• “I have no time for puritans who protest that Rome is the whore of Babylon or protestants who seem to believe Catholics are not Christians. Both are absurdities. The reformers did not intend to create a new Church; there cannot be a new Church, there is one Church, the body of Christ. What they did by leaving Rome was split the Church. Surely, this hurts our Lord.”
  • “The platform I have been gifted has meant I get the opportunity to speak with Christians across all denominations, with many theological/doctrinal differences, who all believe in our Lord’s death on the Cross for us, and his offer of eternal salvation if we repent and follow him, and are born again through baptism of water and the Holy Spirit.”
  • “Personally, I have always celebrated the Assumption of Mary, as Anglo-Catholics do.”
  • “On a personal level, it means that when traveling outside of the country, I will be able to access the sacraments of Reconciliation, Eucharist, and Anointing of the Sick, which proves impossible otherwise, and no Christian should be without the blessed sacrament.”

Here are some excerpts from the statement of faith for the Nordic Catholic Church, The Road to Unity:

  • Salvation
    • “The appropriation of salvation in Christ by man occurs by the cooperation of the Holy Spirit and man. The Holy Spirit effects the vocation, the illumination, the conversion, the justification, the rebirth in Baptism and the sanctification in the Church; man, for his part, accepts the grace offered and participates freely by faith and his good works, in other words, by “faith working through love” (Gal. 5:6)”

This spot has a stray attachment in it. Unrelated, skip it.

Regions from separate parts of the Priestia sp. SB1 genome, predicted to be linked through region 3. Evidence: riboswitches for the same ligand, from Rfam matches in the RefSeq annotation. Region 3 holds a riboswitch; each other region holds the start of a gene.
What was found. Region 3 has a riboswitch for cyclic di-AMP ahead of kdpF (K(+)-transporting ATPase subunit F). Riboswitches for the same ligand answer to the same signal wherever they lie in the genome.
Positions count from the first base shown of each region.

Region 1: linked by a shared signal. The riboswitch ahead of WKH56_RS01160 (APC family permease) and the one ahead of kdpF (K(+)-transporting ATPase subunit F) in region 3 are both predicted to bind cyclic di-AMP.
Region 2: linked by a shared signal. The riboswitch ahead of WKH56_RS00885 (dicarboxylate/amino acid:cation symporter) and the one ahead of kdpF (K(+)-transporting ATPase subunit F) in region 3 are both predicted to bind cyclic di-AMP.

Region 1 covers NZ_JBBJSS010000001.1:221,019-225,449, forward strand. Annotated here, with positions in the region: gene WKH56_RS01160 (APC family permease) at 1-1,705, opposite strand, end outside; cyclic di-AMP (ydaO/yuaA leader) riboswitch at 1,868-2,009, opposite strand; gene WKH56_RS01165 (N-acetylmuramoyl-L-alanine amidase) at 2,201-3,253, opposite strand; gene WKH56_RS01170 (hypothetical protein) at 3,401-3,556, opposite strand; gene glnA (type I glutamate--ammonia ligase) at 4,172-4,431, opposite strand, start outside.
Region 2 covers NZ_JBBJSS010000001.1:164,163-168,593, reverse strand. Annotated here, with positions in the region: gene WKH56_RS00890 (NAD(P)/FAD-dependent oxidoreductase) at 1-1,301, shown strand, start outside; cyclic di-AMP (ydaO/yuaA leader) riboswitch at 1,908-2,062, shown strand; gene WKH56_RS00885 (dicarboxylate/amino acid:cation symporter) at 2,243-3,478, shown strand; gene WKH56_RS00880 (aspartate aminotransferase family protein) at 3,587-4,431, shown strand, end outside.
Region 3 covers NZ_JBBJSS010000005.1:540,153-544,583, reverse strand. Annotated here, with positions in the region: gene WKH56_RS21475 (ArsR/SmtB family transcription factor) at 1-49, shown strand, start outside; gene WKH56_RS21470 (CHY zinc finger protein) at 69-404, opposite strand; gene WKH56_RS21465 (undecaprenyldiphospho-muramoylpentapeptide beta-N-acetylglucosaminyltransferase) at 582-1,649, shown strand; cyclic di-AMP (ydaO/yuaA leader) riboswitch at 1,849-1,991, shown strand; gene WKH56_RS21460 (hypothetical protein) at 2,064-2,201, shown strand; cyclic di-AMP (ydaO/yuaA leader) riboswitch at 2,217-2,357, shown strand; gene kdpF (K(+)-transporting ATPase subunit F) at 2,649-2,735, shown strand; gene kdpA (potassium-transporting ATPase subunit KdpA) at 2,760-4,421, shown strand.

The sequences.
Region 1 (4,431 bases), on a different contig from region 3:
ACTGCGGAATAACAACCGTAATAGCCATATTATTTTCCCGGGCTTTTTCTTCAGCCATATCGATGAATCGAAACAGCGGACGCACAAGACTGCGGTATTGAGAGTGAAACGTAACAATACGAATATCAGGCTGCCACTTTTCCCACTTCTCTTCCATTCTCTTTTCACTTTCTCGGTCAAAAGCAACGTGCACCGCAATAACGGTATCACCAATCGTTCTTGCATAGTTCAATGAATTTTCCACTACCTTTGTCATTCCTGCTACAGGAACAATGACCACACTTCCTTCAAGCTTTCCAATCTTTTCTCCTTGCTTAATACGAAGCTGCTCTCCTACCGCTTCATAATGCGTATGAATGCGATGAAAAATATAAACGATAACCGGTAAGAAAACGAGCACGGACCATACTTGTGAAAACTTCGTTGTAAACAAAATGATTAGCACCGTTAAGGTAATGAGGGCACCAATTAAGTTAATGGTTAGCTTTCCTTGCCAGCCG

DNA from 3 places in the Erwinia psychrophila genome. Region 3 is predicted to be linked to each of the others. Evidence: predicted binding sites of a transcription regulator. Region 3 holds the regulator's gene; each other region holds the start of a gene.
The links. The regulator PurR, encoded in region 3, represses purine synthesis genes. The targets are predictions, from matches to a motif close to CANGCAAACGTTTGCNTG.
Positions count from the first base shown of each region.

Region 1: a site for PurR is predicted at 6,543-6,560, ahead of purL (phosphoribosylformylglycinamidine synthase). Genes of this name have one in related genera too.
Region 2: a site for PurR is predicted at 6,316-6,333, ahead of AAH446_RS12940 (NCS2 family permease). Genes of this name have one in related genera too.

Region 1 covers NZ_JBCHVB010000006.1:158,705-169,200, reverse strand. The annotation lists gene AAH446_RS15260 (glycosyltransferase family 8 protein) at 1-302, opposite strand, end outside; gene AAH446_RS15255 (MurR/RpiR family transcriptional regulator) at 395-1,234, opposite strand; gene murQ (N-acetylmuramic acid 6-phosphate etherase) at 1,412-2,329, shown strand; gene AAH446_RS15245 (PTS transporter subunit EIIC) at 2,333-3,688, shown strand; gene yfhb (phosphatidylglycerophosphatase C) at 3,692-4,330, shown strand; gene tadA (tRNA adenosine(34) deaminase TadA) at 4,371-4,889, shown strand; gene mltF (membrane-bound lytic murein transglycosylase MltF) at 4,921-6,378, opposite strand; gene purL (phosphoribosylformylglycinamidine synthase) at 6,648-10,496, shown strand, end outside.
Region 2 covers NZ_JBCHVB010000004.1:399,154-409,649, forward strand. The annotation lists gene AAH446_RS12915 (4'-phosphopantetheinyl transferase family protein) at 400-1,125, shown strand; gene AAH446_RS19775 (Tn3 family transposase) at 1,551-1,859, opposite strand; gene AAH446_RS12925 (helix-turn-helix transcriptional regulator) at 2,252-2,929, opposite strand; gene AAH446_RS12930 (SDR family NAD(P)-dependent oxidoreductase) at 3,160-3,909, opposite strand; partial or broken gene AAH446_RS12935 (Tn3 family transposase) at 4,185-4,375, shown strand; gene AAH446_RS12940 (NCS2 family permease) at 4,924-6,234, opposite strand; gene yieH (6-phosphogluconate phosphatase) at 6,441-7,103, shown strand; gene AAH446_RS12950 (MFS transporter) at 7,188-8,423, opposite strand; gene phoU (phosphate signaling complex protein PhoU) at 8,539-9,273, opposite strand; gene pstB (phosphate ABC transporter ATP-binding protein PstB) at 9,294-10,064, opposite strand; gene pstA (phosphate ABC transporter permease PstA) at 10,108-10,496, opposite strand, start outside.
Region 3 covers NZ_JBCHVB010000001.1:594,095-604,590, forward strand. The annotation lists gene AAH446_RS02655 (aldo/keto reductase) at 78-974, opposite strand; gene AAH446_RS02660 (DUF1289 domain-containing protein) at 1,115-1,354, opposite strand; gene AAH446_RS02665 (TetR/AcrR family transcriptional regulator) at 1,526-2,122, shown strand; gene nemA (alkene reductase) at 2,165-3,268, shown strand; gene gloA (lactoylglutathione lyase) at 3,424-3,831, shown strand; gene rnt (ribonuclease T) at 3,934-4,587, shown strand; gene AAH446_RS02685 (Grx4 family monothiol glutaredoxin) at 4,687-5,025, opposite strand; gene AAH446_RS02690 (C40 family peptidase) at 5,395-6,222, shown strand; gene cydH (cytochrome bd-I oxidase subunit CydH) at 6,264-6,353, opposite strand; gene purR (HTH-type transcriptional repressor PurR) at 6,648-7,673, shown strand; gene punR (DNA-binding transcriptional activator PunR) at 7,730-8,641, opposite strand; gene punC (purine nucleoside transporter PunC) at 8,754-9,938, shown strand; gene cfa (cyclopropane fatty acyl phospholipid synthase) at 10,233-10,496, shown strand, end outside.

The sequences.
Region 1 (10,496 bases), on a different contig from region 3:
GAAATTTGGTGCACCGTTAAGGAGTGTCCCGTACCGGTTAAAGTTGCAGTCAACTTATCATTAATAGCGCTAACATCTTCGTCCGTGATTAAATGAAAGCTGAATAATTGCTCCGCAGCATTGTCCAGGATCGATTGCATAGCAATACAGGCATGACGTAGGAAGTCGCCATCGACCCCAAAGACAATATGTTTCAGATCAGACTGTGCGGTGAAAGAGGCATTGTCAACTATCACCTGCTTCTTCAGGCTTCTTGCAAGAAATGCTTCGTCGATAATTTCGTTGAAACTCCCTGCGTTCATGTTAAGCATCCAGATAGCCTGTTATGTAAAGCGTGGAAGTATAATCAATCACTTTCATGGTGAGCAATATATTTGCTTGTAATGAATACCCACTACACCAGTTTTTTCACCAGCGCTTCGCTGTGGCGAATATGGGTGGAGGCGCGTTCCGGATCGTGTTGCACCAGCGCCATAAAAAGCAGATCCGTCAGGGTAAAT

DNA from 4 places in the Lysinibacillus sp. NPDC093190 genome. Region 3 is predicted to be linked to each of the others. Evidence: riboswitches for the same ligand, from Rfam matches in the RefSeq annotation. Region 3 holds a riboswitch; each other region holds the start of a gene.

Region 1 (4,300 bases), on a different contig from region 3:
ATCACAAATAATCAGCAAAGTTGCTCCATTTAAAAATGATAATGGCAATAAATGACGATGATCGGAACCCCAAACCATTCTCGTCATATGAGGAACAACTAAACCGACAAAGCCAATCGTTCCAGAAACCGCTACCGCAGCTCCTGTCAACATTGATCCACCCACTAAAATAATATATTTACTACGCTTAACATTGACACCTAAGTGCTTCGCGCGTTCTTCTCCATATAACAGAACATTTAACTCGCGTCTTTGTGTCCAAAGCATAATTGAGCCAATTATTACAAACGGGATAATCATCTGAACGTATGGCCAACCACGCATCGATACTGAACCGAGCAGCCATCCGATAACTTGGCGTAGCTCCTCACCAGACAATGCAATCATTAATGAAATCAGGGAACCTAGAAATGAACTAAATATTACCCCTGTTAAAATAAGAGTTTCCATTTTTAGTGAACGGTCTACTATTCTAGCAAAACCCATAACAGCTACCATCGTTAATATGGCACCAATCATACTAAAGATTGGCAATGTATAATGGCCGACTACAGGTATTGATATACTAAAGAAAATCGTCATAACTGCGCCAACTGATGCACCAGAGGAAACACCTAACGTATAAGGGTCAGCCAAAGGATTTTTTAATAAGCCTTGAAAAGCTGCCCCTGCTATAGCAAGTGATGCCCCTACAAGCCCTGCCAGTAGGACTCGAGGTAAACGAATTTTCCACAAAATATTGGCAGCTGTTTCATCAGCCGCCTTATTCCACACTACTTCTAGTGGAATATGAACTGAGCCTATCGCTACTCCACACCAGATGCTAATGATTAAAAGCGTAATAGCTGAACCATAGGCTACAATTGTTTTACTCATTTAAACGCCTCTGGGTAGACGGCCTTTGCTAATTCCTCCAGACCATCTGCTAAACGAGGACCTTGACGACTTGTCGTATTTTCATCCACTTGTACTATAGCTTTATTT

• Sacraments
    • “During his earthly ministry, which had its noblest expression in the cross and resurrection, Christ created the salvific means of sharing with us grace: the Holy Sacraments or Mysteries”
    • “The sacraments as specific sanctifying actions lead to the new creation and unfolding of life in Christ through the incorporation of the recipients into the Church as the Body of Christ, this being effected by the Holy Spirit. Through the sacraments of the Church each individual achieves his development to life in Christ in all the manifestations of his or her personal and corporate existence. This whole new existence and development of the believers to life in Christ gained by the sacraments is a reliable way to the heavenly kingdom and leads to eternal life.”
    • “It is the general view of the Church that the sacraments in themselves are effective for salvation.”
  • Baptism
    • “Baptism is that God-given sacrament of the Church through which the one baptized in the name of the Holy and Life-giving Trinity becomes a member of the Church of Christ, is freed from the dominion of sin and is born again to a new creature in Christ by partaking of the mystery of the divine work of salvation in Christ”
    • “Adult baptism and infant baptism effectuate the same gift of divine grace”
  • Penance
    • “In the sacrament of Penance the sins committed by those believers who sincerely repent and confess them to a priest are forgiven”
    • “Sincere hearty repentance and confession to a priest are indispensable for the forgiveness of sins. The original form of public penance was later replaced by a form of private confession before a priest”
  • Church Tradition (Infallibility of the Church)